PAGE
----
The synaptophysin/synaptobrevin interaction critically depends on the cholesterol content

Diana Mitter, Clemens Reisinger, Britta Hinz, Susanne Hollmann, Sowmya V. Yelamanchili, Stephanie Treiber-Held, Thomas G. Ohm, Andreas Herrmann, Gudrun Ahnert-Hilger

Research output: Contribution to journalArticlepeer-review

104 Scopus citations


Synaptophysin interacts with synaptobrevin in membranes of adult small synaptic vesicles. The synaptophysin/synaptobrevin complex promotes synaptobrevin to built up functional SNARE complexes thereby modulating synaptic efficiency. Synaptophysin in addition is a cholesterol-binding protein. Depleting the membranous cholesterol content by filipin or β-methylcyclodextrin (β-MCD) decreased the solubility of synaptophysin in Triton X-100 with less effects on synaptobrevin. In small synaptic vesicles from rat brain the synaptophysin/synaptobrevin complex was diminished upon β-MCD treatment as revealed by chemical cross-linking. Mice with a genetic mutation in the Niemann-Pick C1 gene developing a defect in cholesterol sorting showed significantly reduced amounts of the synaptophysin/synaptobrevin complex compared to their homo- or heterozygous littermates. Finally when using primary cultures of mouse hippocampus the synaptophysin/synaptobrevin complex was down-regulated after depleting the endogenous cholesterol content by the HMG-CoA-reductase inhibitor lovastatin. Alternatively, treatment with cholesterol up-regulated the synaptophysin/synaptobrevin interaction in these cultures. These data indicate that the synaptophysin/synaptobrevin interaction critically depends on a high cholesterol content in the membrane of synaptic vesicles. Variations in the availability of cholesterol may promote or impair synaptic efficiency by interfering with this complex.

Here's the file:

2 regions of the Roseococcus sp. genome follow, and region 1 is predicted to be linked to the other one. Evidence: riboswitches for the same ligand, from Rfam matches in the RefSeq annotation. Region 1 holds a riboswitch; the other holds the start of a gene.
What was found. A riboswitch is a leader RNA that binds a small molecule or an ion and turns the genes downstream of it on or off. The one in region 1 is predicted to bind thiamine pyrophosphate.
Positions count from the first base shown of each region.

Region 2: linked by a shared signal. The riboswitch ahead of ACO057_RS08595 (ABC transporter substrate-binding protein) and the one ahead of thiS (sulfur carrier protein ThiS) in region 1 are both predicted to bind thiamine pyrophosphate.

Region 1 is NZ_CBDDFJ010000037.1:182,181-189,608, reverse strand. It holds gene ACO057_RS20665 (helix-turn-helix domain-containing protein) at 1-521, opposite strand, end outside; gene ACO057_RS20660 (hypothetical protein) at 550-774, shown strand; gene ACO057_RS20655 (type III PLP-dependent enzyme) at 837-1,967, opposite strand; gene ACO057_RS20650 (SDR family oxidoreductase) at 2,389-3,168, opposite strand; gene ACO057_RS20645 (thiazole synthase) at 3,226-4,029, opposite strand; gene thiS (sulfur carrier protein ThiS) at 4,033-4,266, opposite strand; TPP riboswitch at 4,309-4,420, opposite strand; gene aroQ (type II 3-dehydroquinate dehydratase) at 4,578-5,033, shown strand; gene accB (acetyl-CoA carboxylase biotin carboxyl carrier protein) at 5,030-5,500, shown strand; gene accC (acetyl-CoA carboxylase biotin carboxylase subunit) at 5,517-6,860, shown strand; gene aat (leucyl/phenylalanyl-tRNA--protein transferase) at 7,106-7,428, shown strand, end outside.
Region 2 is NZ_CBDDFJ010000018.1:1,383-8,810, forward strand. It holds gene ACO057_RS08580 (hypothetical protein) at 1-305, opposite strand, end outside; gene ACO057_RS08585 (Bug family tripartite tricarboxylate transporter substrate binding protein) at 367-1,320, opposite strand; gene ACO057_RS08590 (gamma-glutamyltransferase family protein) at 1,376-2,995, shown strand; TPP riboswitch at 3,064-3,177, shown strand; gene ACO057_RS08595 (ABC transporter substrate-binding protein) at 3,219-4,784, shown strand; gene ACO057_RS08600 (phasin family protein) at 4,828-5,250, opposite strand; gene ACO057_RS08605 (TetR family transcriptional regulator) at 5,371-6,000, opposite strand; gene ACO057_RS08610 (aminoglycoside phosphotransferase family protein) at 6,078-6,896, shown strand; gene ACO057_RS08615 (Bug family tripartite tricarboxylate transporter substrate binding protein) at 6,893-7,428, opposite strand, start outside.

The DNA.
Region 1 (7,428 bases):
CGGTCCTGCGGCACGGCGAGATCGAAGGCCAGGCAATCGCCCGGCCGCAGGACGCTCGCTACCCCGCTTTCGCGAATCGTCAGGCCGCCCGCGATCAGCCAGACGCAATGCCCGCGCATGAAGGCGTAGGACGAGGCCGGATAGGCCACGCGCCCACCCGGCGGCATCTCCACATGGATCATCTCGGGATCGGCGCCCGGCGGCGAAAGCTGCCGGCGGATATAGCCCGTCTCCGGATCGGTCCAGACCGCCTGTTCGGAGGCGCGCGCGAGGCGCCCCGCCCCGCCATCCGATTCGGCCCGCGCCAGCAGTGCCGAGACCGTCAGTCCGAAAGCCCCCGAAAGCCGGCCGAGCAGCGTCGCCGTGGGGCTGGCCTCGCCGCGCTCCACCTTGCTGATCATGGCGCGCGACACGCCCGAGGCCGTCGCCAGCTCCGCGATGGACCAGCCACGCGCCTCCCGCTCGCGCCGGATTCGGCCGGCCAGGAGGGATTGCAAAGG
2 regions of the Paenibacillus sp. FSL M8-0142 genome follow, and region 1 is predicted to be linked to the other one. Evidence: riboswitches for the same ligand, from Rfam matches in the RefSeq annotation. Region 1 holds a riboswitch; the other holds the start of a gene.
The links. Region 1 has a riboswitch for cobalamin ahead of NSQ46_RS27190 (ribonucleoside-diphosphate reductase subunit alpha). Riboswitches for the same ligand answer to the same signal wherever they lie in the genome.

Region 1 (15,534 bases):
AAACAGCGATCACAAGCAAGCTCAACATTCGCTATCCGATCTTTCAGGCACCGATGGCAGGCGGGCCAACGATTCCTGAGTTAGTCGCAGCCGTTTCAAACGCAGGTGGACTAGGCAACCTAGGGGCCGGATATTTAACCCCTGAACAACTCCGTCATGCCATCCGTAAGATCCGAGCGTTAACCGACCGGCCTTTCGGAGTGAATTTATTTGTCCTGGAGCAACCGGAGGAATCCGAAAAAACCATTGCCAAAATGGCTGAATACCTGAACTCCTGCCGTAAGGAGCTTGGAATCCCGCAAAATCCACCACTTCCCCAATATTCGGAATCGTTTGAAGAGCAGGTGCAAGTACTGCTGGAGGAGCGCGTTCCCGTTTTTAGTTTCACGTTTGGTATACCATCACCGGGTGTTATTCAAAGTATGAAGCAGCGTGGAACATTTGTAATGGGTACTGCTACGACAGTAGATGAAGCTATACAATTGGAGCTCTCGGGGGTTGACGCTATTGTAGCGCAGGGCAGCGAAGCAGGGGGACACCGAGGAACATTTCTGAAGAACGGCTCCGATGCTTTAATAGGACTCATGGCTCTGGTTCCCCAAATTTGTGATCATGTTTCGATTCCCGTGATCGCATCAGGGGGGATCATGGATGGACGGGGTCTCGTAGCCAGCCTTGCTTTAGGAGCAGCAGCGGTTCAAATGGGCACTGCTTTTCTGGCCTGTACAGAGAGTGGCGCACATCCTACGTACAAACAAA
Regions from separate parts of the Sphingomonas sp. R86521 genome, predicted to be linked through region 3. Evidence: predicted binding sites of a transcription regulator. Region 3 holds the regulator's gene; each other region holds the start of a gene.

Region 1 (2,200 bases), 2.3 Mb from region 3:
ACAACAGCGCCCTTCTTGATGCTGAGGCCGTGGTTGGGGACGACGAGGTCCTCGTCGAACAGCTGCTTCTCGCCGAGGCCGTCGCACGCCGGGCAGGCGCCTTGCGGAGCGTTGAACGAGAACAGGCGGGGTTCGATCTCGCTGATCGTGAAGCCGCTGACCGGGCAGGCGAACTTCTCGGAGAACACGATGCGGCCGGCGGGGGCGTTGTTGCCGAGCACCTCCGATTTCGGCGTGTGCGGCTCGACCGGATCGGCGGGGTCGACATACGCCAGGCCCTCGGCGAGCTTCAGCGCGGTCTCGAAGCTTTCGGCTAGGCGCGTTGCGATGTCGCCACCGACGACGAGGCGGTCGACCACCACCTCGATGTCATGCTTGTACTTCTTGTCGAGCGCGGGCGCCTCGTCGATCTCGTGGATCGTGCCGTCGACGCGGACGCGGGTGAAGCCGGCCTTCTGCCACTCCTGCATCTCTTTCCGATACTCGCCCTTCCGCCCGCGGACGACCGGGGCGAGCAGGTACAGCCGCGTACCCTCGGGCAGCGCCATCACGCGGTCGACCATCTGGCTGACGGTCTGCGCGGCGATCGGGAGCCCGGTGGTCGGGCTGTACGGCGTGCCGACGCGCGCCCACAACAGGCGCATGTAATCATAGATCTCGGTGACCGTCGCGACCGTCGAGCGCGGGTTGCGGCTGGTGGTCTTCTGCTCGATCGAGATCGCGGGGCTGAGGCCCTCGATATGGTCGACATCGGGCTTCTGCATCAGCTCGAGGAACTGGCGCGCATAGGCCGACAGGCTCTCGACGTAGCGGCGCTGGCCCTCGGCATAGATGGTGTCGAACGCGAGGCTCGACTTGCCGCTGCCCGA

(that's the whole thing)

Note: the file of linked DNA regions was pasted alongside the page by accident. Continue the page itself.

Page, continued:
Original languageEnglish (US)
Pages (from-to)35-42
Number of pages8
JournalJournal of Neurochemistry
Issue number1
StatePublished - Jan 2003
Externally publishedYes


  • Cholesterol
  • Small synaptic vesicles
  • Synapse maturation
  • Synaptobrevin
  • Synaptophysin

ASJC Scopus subject areas

  • Biochemistry
  • Cellular and Molecular Neuroscience


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